Stained smears

Gram stains

Gram-stained smears of body fluids and exudates can show inflammatory cells as well as bacteria. Clumps of Gram-positive cocci suggest staphylococci or peptococci, chains of Gram-positive cocci suggest streptococci or peptostreptococci, large Gram-positive bacilli suggest Clostridia, large Gram-negative bacilli suggest Enterobacteriaceae, and small Gram-negative bacilli suggest Pseudomonas, Hemophilus, or Bacteroides species. However, bacterial morphology can be highly variable, particularly in material from abscesses or from patients on antimicrobial therapy.

Gram stains of sputum are helpful when inflammatory cells suggest pneumonia; however, if there are oral squamous epithelial cells and a wide variety of organisms, the specimen includes saliva and should not be cultured. Pneumonia caused by Streptococcus pneumoniae, Hemophilus influenzae, Staphylococcus aureus, and Enterobacteriaceae can often be diagnosed with a high degree of accuracy from a sputum Gram stain. Although a Gram stain is easily and rapidly performed, considerable experience and expertise is required as the decolorization time depends on the nature of the material being stained. Adequate quality control of Gram-stained smears must be performed, including staining control smears containing a mixture of Gram-positive cocci and Gram-negative bacilli.

Acid-fast and fluorescent stains

Mycobacteria do not stain with the Gram method, but they resist acid decolorization and therefore can be identified by various acid-fast stains of sputum and other specimens. Both the Ziehl-Neelsen stain using hot carbolfuchsin and the Kinyoun stain using cold concentrated carbolfuchsin will stain mycobacteria red. Auramine will stain mycobacteria a bright yellow under fluorescent illumination.

Fluorescein-tagged fluorescent antibody stains are useful in demonstrating various pathogens, such as Legionella pneumophila and common respiratory viruses. Other staining methods include silver stains of biopsies for fungi and Pneumocystis carinii and Giemsa stains of blood smears for malarial parasites.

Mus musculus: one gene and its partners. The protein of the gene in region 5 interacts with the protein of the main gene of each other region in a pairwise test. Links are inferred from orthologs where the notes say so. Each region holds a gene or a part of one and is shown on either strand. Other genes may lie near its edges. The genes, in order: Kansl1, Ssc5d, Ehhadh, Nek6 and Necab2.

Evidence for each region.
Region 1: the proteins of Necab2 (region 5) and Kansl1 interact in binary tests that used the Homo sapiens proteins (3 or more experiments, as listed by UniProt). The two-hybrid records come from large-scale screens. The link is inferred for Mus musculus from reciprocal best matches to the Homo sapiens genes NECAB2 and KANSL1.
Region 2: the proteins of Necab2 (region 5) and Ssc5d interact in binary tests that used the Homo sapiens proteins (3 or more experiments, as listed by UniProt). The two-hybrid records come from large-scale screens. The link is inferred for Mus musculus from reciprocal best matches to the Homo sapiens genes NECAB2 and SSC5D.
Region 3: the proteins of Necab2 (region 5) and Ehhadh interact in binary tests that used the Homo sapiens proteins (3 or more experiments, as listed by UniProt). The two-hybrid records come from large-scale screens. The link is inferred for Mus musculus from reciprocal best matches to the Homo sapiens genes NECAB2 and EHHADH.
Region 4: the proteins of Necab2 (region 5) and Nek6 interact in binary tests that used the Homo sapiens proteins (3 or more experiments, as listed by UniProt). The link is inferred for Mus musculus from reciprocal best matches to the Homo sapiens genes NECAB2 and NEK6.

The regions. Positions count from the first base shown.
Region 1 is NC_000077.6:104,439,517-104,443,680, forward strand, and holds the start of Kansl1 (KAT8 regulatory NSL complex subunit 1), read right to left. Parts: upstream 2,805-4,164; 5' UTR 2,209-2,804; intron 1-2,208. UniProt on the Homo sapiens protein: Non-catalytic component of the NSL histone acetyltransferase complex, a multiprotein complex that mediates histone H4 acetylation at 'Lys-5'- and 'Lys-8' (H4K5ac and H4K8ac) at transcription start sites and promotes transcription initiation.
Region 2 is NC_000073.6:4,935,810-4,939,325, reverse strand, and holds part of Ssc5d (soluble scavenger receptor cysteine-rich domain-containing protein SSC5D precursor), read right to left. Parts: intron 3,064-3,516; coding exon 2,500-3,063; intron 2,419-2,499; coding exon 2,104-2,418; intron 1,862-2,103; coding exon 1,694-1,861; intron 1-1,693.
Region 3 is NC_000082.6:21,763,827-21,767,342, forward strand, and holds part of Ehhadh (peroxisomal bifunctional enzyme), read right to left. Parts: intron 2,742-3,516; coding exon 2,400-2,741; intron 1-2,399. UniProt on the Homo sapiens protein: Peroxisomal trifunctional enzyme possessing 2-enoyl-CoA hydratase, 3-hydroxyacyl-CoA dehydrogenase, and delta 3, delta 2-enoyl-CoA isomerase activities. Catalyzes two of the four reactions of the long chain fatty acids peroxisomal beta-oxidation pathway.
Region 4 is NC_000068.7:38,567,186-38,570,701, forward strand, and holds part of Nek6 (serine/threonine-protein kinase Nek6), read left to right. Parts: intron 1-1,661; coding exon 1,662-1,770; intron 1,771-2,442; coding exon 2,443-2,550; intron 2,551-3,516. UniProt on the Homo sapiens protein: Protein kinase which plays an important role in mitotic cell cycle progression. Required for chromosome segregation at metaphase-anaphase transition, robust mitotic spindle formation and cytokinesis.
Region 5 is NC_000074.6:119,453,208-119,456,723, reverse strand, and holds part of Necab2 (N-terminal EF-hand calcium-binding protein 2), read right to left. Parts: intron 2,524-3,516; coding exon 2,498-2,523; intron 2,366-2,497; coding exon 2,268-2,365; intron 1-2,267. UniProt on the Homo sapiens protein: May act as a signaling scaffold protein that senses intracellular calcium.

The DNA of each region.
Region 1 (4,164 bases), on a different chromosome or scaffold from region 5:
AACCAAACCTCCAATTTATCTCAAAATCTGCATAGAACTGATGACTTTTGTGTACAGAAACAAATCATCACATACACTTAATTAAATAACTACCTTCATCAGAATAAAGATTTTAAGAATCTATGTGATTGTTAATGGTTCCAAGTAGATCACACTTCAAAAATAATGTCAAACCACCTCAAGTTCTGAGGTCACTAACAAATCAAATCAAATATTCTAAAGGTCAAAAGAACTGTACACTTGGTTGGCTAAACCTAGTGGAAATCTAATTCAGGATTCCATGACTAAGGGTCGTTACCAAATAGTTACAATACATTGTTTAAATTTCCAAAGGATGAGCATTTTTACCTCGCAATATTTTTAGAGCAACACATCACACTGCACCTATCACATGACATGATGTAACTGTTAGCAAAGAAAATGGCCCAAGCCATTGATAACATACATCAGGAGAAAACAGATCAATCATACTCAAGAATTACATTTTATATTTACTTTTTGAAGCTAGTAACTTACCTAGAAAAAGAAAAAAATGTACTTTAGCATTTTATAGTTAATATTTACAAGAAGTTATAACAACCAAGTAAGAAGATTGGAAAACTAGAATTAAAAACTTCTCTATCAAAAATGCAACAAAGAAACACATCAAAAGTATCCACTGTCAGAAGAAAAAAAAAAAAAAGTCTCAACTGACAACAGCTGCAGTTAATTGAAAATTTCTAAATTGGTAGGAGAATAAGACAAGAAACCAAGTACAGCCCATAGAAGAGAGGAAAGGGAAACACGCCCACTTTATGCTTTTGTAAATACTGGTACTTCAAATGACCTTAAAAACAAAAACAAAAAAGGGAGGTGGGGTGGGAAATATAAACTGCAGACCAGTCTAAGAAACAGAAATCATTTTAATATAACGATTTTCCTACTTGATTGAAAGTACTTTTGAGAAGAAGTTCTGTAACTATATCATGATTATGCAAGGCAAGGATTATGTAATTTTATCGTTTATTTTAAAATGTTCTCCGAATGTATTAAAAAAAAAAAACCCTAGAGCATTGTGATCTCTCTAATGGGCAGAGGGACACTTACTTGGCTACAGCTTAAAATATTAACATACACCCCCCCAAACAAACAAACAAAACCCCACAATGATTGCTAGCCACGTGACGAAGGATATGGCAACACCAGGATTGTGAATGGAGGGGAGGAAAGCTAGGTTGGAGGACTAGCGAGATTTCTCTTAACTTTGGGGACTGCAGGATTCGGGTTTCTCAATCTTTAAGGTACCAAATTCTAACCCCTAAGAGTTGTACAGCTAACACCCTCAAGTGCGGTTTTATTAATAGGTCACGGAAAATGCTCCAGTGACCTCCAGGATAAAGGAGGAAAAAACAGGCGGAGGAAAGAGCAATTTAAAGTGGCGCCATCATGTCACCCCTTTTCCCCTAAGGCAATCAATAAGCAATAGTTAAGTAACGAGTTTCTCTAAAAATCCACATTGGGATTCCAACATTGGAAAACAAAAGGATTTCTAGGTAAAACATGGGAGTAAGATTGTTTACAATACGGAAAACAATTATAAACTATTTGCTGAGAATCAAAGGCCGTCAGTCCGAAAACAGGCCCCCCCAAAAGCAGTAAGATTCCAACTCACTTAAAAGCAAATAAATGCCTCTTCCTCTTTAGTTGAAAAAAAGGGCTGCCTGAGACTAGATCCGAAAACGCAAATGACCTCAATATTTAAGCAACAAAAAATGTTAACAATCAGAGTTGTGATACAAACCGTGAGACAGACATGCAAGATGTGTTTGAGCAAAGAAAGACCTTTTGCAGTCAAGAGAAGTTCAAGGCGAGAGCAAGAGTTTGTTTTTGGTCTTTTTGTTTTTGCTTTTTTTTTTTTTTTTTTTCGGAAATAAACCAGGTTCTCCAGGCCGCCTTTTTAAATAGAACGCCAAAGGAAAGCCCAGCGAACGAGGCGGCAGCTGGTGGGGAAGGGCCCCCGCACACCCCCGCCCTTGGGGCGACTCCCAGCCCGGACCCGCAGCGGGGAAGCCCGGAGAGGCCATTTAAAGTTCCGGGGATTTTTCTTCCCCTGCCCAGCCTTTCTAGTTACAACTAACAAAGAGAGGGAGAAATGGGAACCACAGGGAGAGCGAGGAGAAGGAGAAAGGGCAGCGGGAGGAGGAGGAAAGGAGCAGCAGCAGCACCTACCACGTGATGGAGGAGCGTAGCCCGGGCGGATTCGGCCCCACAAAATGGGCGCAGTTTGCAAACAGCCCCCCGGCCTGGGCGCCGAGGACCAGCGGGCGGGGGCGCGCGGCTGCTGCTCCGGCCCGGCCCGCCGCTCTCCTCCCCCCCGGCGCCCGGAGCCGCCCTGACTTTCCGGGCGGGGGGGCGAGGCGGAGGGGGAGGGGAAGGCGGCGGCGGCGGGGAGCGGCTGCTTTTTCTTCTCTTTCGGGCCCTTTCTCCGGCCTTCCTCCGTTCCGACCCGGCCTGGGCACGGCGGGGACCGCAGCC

All staining procedures, particularly fluorescent stains, require adequate controls. Detection of microbial products

The only commonly available techniques for detecting microbial products directly in specimens are various immunological methods used to identify microbial antigens and direct gene probes to detect various viruses, Neisseria gonorrhoeae, and Chlamydia trachomatis. Enzyme-linked immunosorbent assays (ELISAs), using enzyme-labeled antibodies, have been developed for the detection of bacterial antigens.

Considerable advances have recently been made in the development of amplified gene probes, for example by the polymerase chain reaction ( Murray 1995).

However, ready availability of commercial products has not yet been attained, and these tests are currently very labor intensive, have a considerable turn-round time, and are more suitable for batch testing than for testing individual specimens.

In patients with meningitis, capsular polysaccharide antigens of H. influenzae, Strep. pneumoniae, Neisseria meningitidis, and C. neoformans can be detected in cerebrospinal fluid and sometimes in serum, sputum, urine, and effusion fluids. Antigens can be demonstrated by counterimmunoelectrophoresis, latex agglutination, or staphylococcal coagglutination, but false-positive and false-negative results limit the application of these procedures, which are generally only as sensitive as direct microscopy.

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